The Spectrum for the NPSBN is licensed by the Federal Communications Commission (FCC) to FirstNet, an independent authority under the NTIA and the U.S. Department of Commerce. Since the license is nationwide, the only way a State can gain access to it is to opt out by filing appropriate documents with the FCC and receiving approval, with the NTIA and receiving approval, and by entering into a lease for the spectrum with FirstNet approved by the NTIA. Any vendor that would accept the task of building a band 14 Public Safety network anywhere in the United States, its territories, or on tribal land prior to having a spectrum lease in hand is, I believe, breaking the law, plain and simple.
The RFP was obviously written by a vendor and it advocates an award well ahead of the FirstNet RFP award, the State receiving the FirstNet State plan, and the deadline for the Governor of the State to make an opt-in/opt-out decision. It is strange to read sections such as 1.4.3 Testing: “(17) Prior to operational deployment on the PROPOSED SYSTEM, infrastructure equipment SHOULD have passed FirstNet- required Performance Testing of individual interfaces, nodes and overall system as per the specific performance requirements of the PROPOSED SYSTEM. (18) Nationwide applications on the PROPOSED SYSTEM SHOULD have passed FirstNet-required security testing to proper security levels (e.g., Criminal Justice Information Services [CJIS]) to ensure protection of FirstNet and public safety information.” To my knowledge there are no published or established performance testing or applications testing requirements that have been made public or that have been approved by the FirstNet Board of Directors. [Editor’s Note: highlights added.]
Reading the RFP is informative and somewhat disconcerting since some of the requirements in the State RFP may not be the same as those in the FirstNet RFP. Therefore, the resultant network will not meet FirstNet requirements for network interoperability, cybersecurity, Evolved Packet Core (EPC), the heart of the network, or a dozen or more other network and operational criteria. And this network is to be completed and ready for service by September 30, 2017, well ahead of FirstNet’s likely schedule.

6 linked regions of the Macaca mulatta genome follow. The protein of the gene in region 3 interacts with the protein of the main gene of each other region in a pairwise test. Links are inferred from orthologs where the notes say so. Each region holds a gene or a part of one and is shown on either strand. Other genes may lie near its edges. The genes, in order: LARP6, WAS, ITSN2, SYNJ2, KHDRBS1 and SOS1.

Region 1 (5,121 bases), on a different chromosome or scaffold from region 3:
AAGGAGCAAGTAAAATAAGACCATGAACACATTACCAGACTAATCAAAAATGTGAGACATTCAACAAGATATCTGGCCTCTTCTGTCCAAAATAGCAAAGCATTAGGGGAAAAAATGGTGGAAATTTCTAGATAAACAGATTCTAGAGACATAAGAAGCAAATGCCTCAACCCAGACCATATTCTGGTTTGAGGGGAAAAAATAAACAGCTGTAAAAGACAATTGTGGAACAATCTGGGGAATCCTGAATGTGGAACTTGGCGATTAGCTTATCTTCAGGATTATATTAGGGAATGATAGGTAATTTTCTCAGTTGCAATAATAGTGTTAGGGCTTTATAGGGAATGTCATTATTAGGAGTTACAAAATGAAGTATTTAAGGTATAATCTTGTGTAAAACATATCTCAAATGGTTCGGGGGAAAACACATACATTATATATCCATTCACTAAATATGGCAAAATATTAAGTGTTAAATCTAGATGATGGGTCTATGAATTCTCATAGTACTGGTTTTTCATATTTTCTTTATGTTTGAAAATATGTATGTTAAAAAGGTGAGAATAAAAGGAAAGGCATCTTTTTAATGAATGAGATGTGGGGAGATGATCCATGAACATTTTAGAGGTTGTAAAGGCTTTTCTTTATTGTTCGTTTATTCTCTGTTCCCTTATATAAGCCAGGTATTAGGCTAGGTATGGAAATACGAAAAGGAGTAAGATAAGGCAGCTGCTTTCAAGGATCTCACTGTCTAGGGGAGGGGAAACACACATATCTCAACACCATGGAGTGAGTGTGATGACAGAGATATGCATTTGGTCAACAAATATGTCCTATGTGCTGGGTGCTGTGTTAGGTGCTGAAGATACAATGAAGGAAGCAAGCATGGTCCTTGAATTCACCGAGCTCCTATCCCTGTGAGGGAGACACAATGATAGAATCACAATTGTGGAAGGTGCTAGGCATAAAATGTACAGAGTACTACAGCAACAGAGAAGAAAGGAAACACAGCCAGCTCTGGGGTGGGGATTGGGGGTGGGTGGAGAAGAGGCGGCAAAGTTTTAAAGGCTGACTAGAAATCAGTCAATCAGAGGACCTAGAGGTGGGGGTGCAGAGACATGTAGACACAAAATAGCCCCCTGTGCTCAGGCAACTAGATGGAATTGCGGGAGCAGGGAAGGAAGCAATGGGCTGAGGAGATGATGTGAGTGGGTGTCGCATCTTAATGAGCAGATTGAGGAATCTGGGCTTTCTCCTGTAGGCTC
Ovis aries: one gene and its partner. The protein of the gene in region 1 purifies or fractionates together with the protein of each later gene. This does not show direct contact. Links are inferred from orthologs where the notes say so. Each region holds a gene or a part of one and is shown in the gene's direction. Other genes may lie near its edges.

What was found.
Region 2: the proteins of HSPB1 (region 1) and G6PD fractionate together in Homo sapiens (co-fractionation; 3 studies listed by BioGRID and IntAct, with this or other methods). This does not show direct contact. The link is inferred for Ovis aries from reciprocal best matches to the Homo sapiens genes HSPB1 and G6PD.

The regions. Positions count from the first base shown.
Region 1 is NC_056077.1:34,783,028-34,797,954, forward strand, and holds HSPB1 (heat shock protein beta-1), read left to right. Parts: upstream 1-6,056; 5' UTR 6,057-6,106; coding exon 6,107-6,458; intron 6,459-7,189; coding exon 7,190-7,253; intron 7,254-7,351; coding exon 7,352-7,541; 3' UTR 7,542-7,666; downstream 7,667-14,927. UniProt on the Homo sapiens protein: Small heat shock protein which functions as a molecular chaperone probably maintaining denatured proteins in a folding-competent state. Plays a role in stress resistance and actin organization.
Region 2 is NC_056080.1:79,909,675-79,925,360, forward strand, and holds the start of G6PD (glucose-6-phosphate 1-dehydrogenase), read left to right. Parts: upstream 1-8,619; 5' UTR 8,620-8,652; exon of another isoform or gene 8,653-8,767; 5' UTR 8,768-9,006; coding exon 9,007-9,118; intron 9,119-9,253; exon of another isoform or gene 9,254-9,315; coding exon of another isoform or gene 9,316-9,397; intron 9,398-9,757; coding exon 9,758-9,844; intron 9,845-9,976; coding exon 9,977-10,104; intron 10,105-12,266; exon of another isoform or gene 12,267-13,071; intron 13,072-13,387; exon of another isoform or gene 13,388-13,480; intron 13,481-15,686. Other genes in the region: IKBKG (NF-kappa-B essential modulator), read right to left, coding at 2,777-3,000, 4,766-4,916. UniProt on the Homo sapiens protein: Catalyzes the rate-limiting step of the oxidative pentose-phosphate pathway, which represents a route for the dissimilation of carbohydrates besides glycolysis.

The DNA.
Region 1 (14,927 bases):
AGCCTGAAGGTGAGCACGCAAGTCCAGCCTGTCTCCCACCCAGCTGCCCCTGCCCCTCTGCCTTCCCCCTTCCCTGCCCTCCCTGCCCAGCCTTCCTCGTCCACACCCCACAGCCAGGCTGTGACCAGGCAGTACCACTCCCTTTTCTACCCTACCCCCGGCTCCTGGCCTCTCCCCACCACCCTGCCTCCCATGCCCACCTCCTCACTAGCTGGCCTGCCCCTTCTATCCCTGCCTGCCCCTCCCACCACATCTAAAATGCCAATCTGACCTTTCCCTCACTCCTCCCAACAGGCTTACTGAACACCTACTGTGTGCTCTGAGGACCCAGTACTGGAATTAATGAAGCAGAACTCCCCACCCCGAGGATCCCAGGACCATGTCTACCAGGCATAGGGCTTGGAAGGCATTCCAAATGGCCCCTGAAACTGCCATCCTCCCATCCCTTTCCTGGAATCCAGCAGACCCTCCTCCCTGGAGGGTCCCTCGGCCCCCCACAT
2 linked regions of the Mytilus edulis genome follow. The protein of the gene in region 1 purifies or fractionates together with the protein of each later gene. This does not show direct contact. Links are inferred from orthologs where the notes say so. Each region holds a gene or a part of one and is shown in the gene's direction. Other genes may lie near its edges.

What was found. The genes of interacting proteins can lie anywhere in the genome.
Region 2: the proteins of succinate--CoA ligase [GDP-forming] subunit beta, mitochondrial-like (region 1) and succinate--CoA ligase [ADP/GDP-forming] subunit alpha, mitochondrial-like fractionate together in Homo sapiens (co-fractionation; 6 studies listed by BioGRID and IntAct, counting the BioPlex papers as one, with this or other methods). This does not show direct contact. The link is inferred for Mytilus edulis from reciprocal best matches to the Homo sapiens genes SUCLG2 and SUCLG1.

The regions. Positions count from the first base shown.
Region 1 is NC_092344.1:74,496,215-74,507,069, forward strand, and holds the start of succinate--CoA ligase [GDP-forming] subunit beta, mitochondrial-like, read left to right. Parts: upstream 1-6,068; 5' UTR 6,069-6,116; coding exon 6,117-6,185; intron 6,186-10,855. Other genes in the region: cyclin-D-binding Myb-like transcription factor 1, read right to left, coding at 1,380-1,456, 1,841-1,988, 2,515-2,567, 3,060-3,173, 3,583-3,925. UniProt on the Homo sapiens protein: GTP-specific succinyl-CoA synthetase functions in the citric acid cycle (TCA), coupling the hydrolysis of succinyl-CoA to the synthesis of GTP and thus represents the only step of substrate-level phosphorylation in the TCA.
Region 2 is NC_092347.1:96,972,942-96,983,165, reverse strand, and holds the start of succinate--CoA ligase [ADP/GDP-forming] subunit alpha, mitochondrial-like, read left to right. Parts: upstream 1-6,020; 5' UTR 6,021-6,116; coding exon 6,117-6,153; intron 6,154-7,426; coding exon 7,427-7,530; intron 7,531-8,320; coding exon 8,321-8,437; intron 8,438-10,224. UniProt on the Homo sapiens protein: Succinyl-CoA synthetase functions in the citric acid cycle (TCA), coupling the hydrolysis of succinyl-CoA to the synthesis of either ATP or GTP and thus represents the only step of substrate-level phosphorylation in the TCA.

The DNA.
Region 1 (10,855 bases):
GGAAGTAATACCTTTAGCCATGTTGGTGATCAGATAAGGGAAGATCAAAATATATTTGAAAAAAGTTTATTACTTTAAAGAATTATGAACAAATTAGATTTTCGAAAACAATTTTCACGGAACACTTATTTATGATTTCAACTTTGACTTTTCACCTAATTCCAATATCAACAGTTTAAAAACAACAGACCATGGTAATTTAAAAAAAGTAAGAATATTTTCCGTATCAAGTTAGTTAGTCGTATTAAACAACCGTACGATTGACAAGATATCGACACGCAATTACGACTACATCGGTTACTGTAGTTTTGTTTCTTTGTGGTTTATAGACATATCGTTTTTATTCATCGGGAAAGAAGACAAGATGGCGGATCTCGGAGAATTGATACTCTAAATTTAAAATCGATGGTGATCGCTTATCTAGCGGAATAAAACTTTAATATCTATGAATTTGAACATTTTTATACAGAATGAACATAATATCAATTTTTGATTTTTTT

The document is 53 pages long with maybe 18 pages of RFP and the rest typical boilerplate. The meat of the RFP from the State’s perspective is section 3: Scope, Requirements and Deliverables. At the end of this section is a chart of milestones. Milestone 8 says: “AN ECONOMIC MODEL THAT ALLOWS THE STATE TO BENEFIT FROM THE VALUE OF LIMITED SPECTRUM.” In other words, some folks at the State level believe that by building this network themselves the State can somehow receive compensation from anyone who might make use of the spectrum whether from the first responder community or from a secondary user scenario. The law that created FirstNet stated that the excess spectrum can be used for secondary communications including commercial for-pay services as long as FirstNet does not directly charge the secondary user but has a partner that commits to using the network on a secondary basis. In a request for clarification, FirstNet asked for comments on who could and could not benefit from income derived from secondary network use. The answer FirstNet published states that any funds collected must be used to expand or operate the nationwide network and must be remitted to FirstNet. I fail to understand how this can be misconstrued by anyone.